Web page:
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By Bernie Whitmore
VIA Italian Table
89 Shrewsbury Street, Worcester
In a town that measures itself by its breadth of restaurants, new ones are eagerly anticipated. But during the period VIA spent converting a building at the threshold of Shrewsbury Street, expectations mounted ever higher. This was more than just a new restaurant! By virtue of location and pedigree of its association with the Sole Proprietor and 111 Chophouse, VIA’s destiny was inflated to “flagship of the dining district”…Lofty heights indeed!
A quick stop for Chianti and antipasto on VIA’s patio last summer didn’t disappoint ~ it just whet my appetite for a return visit that was delayed ‘til late September. The patio’s transformation was amazing. VIA’s gardener had softened what was once a canyon of brick buildings and had brought outside dining alive with flowers and vines. A swarm of diners appreciated the effort.
But I wanted the full dining experience, so my friend and I entered the dining room and requested a table. Within minutes we were seated in an area by the kitchen. VIA’s dining room is an open plan split into a few distinct areas unified by décor elements such as the handsome candelabras of glowing pillar candles. For now I’ll remain partial to the kitchen area with its large tray of golden loaves of bread dramatically illuminated on a sacrificial alter.
Paige, our waitress, promptly arrived to greet us and take our drink order ~ we chose a half-carafe of “house” Montepulciano wine. She left us with a round loaf of crusty bread; we sliced hunks of it to dip in fruity olive oil while browsing the menu. Several of VIA’s appetizers are unique to the area: the Tart of Asparagus, Pancetta and Parmesan was intriguing, but we opted to share an order of Fried Artichoke Hearts.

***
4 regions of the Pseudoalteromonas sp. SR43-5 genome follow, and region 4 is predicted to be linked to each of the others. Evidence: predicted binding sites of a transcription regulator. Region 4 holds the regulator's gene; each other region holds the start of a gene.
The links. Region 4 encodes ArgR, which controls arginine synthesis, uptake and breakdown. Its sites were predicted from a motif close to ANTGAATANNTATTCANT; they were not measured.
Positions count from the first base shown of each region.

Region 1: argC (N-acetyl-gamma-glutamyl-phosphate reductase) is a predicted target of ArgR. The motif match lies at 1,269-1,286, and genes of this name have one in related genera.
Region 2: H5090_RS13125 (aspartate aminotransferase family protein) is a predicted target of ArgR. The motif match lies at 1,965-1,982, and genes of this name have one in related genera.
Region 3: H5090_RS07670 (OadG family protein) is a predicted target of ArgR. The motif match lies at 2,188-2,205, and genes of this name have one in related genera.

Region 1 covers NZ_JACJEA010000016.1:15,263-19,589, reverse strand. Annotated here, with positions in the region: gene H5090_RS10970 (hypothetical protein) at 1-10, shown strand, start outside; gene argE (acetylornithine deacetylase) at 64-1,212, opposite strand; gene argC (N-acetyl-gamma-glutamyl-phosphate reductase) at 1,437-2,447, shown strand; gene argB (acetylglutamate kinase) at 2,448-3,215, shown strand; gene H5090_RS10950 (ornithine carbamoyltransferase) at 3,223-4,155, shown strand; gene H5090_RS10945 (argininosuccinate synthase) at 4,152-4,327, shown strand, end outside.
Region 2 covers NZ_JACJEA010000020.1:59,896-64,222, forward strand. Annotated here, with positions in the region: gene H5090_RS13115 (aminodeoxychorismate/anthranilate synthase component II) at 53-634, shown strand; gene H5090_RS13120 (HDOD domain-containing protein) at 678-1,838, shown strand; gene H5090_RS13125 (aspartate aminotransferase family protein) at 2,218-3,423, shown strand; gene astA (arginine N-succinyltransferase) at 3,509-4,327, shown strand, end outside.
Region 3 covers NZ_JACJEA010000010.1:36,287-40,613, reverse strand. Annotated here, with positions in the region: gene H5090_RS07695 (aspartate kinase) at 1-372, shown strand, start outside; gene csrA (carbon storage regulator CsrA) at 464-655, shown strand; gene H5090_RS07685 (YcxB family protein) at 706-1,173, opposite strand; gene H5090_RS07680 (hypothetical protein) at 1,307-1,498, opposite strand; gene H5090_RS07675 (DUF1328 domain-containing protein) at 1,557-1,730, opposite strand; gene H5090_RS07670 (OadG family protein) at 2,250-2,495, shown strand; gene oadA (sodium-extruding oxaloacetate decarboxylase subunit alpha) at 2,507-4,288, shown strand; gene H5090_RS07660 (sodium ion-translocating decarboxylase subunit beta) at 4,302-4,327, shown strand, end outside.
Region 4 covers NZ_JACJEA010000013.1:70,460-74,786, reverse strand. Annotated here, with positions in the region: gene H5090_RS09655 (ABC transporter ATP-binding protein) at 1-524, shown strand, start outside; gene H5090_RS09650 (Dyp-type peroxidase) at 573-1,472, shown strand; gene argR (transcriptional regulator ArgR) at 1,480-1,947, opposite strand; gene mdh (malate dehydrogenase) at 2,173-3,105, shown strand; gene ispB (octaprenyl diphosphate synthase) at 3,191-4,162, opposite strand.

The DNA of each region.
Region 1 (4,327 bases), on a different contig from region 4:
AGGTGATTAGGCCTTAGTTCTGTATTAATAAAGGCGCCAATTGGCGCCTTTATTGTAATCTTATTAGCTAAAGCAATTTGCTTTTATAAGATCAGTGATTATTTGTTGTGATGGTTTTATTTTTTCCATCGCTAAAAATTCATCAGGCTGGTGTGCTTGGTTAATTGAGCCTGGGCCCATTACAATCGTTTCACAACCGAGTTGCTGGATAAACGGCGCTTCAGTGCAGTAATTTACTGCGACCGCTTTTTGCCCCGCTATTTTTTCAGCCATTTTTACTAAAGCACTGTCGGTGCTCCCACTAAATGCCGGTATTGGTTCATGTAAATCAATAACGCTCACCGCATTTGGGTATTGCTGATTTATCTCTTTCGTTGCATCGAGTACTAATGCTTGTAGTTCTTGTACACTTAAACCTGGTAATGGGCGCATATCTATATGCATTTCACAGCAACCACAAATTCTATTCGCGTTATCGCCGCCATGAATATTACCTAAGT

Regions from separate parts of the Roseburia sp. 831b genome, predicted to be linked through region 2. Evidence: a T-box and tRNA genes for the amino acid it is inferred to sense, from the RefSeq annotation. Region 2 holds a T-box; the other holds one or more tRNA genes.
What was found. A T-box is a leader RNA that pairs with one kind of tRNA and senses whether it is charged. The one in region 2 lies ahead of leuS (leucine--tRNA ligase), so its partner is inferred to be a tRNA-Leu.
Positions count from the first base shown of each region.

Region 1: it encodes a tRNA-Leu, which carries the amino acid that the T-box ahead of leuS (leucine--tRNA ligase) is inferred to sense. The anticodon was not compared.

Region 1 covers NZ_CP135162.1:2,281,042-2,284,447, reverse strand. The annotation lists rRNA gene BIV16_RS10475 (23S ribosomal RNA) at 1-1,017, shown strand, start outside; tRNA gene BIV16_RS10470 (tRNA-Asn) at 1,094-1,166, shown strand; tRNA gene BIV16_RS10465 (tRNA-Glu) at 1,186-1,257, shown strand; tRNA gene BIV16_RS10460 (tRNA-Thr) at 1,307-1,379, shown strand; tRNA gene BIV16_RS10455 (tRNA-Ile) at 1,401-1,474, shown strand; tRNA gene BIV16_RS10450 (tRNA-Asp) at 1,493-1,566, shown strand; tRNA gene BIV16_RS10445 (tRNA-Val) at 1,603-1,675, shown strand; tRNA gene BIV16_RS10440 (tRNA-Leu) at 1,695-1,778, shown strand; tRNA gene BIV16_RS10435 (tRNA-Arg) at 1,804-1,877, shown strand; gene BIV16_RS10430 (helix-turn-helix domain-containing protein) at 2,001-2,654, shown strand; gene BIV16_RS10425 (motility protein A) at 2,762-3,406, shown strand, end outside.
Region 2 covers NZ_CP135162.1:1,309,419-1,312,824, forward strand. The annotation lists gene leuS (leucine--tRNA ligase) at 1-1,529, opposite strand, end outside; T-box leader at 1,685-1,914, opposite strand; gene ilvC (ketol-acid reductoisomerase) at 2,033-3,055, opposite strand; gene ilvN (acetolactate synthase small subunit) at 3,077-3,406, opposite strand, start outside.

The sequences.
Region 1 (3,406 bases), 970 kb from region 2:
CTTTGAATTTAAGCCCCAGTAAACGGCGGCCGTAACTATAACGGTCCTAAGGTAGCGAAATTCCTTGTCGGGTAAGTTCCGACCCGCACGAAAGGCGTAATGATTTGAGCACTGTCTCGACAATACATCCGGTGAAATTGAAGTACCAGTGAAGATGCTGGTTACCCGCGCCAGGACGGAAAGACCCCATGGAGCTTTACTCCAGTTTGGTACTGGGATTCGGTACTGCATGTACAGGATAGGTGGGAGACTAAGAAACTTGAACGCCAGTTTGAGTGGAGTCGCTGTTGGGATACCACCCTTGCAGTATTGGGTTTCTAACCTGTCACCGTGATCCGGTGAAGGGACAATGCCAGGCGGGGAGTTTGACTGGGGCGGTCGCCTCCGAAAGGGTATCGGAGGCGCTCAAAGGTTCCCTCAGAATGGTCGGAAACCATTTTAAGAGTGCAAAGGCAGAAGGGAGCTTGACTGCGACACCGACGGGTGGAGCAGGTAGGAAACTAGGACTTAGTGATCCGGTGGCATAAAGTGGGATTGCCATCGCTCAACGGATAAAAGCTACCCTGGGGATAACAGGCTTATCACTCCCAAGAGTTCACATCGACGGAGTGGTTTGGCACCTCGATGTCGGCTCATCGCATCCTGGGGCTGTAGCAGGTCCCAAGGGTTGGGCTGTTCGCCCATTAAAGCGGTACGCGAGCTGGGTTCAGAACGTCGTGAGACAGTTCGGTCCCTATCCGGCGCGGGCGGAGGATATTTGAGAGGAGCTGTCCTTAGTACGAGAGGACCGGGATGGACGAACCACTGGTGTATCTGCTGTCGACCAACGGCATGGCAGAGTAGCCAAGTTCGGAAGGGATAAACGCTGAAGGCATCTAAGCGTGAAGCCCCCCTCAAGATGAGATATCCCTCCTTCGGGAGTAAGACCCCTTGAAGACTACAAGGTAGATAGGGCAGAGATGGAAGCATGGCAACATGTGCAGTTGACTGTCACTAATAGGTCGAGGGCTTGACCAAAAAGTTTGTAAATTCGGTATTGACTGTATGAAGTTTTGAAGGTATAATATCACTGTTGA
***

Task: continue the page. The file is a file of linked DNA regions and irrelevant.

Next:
I love artichokes so much I could write poetry about them. Unfortunately, I could also write horror stories regarding their typical fate in America. VIA treats them with a level of honor and skill more often accorded in Roma: two medium-sized ’chokes were sliced in half length-wise all the way down four inches of stem, then lightly marinated, dredged in zesty breadcrumbs and fried till tender. Squisito! They were served with lemon aioli, a tasty flavor complement.
A theme of rustic full-flavored dishes requiring time and inspiration in their creation continued with our entrees. It seems that my friend just cannot resist Osso Buco, so naturally it was his choice that evening. Traditionally, Osso Buco is braised veal shanks. But VIA has modified the recipe and braised a large pork shank for hours in tomato gravy ‘til the meat fell from the bone. True to the original formula was the pleasant undertaste of citrus. VIA served it with risotto rich with deep earthy flavors of wild mushrooms. The smooth Montepulciano was an ideal wine match!
At once intrigued by my entrée choice of Gnocchi Pie, I was also very apprehensive about the mention of ragout flavored with cinnamon, nutmeg and clove spices. My first forkful was a major relief! I enjoyed a perfect balance of flavors ~ none of those spices dominated. The “pie” was a layer of potato gnocchi in a personal-sized metal skillet (hot!) layered with the ragout and tender fall-apart braised beef. It was topped with shredded cheese baked to a light golden crust.
The menu contains a tribute to gelato and VIA’s Carpigiani gelato machine. As one last temptation of fate we decided to try a selection of their homemade Gelati and Sorbetto. Our sample included large scoops of strawberry and pistachio gelati and peach sorbetto. Each was tasty; but for creaminess and intensity of flavor my vote is for the pistachio ~ it was worthy of a shop in Firenze!
I cannot pretend to be ignorant of the criticism VIA has suffered since its opening. Some of it may have been justified in the first months of operation. However, my experiences at VIA have been without flaw. This, my first full meal at VIA, was a total pleasure in both the quality of the cuisine, attentive service and value ~ our bill came in at $70 total. This isn’t a typical Italian-American restaurant; what I’ve seen and tasted leads me to believe that VIA Italian Table is striving for more regional flavors and experiences. Crowds of happy diners seem to agree.